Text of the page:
WARNER: OK. So 500 shillings - that's about 20 cents or 2 cents per minute of play. Profits he's invested in five more PlayStation's, five more old TVs. And when you think about how Ali came to this camp five years ago with nothing, hidden in the back of a truck, fleeing a war in Somalia that had just killed his parents and many members of his family - now he's parlayed this PlayStation arcade into an adjoining variety store that's stocking house paint and nails and little girls dresses. His wife runs the store.
Now you've probably heard this story before. It's that classic up-by-the-bootstraps immigrant story. But Ali is not an immigrant. He's a refugee. And if he was almost anywhere in the world but Uganda, he would not be allowed to start and grow this business. He could not even legally be paid to push a broom because in most parts of the world, it's illegal to give a refugee a job.
Alex Betts is a professor at Oxford University in the department of refugee and forced migration studies.
ALEX BETTS: What Uganda allows us to show is the boundaries of what's possible when we do give refugees basic freedoms.
WARNER: He says that for the last 15 years, Uganda has had this right-to-work policy called the self-reliant strategy. And basically the idea is to have refugees support themselves as much as possible instead of being burden on international aid.
So Betts sent a research team to Uganda to survey about 1,600 refugees, ask them about their work if they had any. And among them was the arcade proprietor that we just met, Mohammed Osman Ali. Now Ali is still learning English, so I invited his older neighborhood, Osman Faiz, to interpret.
WARNER: We can sit over there if you want.
WARNER: And through this interpreter, Ali told me about some of the more bizarre problems that his arcade has faced over the years. For instance, his game controllers kept breaking almost as quick as he could buy them. And Ali finally realized the problem was his client's thumbs. Those thumbs bellowed to refugees who, just like him, have witnessed war or seen families killed. And they were unloading their stress on his game controllers, basically smashing them. Which Ali, himself, totally understood because it's exactly why he uses video games - to de-stress.
ALI: (Through translator) It's good mentally. It makes you forget most of your problems. It entertains. You feel a human being also. You don't dwell into your refugee problems. We have problems, you know? So when we are playing this game, 30 minutes, you refresh. That's what I like about the games.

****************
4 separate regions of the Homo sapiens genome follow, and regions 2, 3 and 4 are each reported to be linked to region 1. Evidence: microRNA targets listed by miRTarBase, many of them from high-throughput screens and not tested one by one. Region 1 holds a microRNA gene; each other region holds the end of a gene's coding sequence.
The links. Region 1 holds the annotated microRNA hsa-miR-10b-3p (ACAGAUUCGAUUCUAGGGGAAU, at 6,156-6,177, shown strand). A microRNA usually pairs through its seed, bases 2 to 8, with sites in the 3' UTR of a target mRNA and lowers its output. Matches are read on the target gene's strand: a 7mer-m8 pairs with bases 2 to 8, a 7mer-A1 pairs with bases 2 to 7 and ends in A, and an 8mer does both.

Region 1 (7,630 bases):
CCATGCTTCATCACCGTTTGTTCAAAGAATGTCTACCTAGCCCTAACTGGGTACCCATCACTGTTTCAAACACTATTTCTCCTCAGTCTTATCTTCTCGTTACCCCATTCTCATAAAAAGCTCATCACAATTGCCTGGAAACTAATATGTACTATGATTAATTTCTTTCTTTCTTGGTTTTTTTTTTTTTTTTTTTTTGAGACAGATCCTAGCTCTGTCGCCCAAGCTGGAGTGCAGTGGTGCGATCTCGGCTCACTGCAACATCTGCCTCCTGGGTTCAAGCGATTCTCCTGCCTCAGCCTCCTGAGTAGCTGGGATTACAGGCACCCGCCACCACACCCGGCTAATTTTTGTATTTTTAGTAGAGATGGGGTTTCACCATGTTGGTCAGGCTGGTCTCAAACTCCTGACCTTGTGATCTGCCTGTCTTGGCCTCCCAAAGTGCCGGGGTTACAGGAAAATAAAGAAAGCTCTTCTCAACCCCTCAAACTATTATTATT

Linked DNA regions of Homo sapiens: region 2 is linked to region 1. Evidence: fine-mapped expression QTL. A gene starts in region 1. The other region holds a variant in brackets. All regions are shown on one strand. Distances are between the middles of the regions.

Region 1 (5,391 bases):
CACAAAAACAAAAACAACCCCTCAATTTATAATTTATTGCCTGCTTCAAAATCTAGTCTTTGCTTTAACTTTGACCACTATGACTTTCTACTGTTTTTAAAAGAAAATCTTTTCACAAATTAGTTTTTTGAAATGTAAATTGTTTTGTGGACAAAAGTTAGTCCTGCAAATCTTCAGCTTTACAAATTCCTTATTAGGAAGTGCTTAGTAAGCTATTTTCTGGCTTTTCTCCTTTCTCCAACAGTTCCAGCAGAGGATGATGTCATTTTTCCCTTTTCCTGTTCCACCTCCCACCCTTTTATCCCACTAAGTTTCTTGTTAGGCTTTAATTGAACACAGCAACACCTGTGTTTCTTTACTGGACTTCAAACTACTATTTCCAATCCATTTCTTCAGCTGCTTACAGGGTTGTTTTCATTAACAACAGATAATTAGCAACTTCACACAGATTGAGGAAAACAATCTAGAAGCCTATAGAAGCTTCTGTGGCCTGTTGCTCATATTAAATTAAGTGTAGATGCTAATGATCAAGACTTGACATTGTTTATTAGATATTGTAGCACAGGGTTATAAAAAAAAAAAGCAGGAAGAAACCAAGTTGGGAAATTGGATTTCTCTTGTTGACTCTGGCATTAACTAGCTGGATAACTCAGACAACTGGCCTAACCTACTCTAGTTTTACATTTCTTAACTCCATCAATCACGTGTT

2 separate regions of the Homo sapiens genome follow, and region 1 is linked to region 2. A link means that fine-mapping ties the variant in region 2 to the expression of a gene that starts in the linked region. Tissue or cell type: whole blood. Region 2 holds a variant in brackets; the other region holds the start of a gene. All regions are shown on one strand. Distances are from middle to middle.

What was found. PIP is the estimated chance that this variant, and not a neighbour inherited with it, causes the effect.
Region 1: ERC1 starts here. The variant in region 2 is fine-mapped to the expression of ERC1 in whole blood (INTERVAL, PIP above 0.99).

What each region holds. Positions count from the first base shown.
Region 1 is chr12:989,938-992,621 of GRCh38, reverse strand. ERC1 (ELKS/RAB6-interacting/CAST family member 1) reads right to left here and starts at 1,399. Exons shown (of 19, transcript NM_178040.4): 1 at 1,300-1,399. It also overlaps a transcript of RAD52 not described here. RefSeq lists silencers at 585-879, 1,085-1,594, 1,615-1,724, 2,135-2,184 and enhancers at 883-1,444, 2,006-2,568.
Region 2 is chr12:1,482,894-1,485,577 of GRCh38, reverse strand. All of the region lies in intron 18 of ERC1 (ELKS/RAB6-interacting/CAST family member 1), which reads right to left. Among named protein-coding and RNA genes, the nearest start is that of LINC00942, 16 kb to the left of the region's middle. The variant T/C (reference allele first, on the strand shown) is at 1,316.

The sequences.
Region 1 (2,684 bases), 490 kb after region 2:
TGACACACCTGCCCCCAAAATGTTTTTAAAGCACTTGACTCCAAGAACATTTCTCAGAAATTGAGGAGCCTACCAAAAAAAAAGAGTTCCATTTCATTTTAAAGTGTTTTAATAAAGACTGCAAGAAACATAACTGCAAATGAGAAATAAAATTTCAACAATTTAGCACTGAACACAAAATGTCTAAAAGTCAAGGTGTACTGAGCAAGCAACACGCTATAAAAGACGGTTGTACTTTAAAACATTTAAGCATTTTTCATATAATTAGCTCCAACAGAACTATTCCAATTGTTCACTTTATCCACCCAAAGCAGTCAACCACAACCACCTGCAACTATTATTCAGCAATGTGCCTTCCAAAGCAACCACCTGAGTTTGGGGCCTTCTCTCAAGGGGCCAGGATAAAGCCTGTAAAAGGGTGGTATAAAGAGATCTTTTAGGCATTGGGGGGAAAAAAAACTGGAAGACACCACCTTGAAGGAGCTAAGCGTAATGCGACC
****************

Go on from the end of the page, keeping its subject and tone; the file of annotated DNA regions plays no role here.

WARNER: Ali eventually solved this problem by learning to repair old controllers with the wreckage of even older ones. He dumps out this giant bag of spare parts on the stone floor.
ALI: (Through translator) It gets dismantled. Like this one - you see I have used the superglue to stick it.
WARNER: The Oxford professor, Alex Betts, found from his surveys of refugees here that Ali's pile of apparent junk actually plays a role in Uganda's economy. So every time Ali buys a new controller or another tube of super glue - even the diesel he buys to run the generator that powers this arcade - is purchased from Ugandan businesses. And while Ali, himself, has no employees, Betts found that when refugee businesses do hire other people, nearly half of those employees are Ugandan nationals. Refugees in Uganda weren't just taking jobs, they were making new ones.
BETTS: The finding that refugees employ nationals of the host state shows that far from being a burden on the host state, refugees can be a benefit. They make a really vibrant economic contribution.
WARNER: Unfortunately, that economic contribution may not seem so vibrant to a lot of regular Ugandans.
OSMAN FAIZ: You are a refugee. Like, you are a parasite.
WARNER: This is Osman Faiz whose voice you probably recognize. He was the one interpreting for Ali. But he says that he, himself, often gets harassed or overcharged, at least, in Ugandan shops. While his wife, Sada, tells me that she'd much prefer to be called a migrant than a refugee.
SADA FAIZ: A refugee is a very - it's not a good name, truly, because a refugee - you want to be helped. But a migrant, at least, that would be - that would sound something good.
S. FAIZ: Because you are just a refugee. You are just nothing.
WARNER: And to be a refugee, she says, is to live in a state of limbo. All the people I met at this camp have put their applications with refugee organizations to leave Uganda to gain permanent asylum in a country even more welcoming to refugees - the United States.
But that process is long, and it's very uncertain. It can take decades. And so just as I'm leaving the videogame arcade, I'm followed out by the guy who runs it, Mohammed Osman Ali. And he tells me, hey, you know, your radio reaches a lot of Americans. Can you just tell them one thing for me?
ALI: (Through translator) Tell them, in the camps, we are hard-working people. But time is eating us up here in the camp. Make use of us.
WARNER: Make use of us, he says, while we're strong and healthy and can contribute something to the U.S. economy. Ali says don't wait to take us until we're old and retired. Gregory Warner, NPR News. Transcript provided by NPR, Copyright NPR.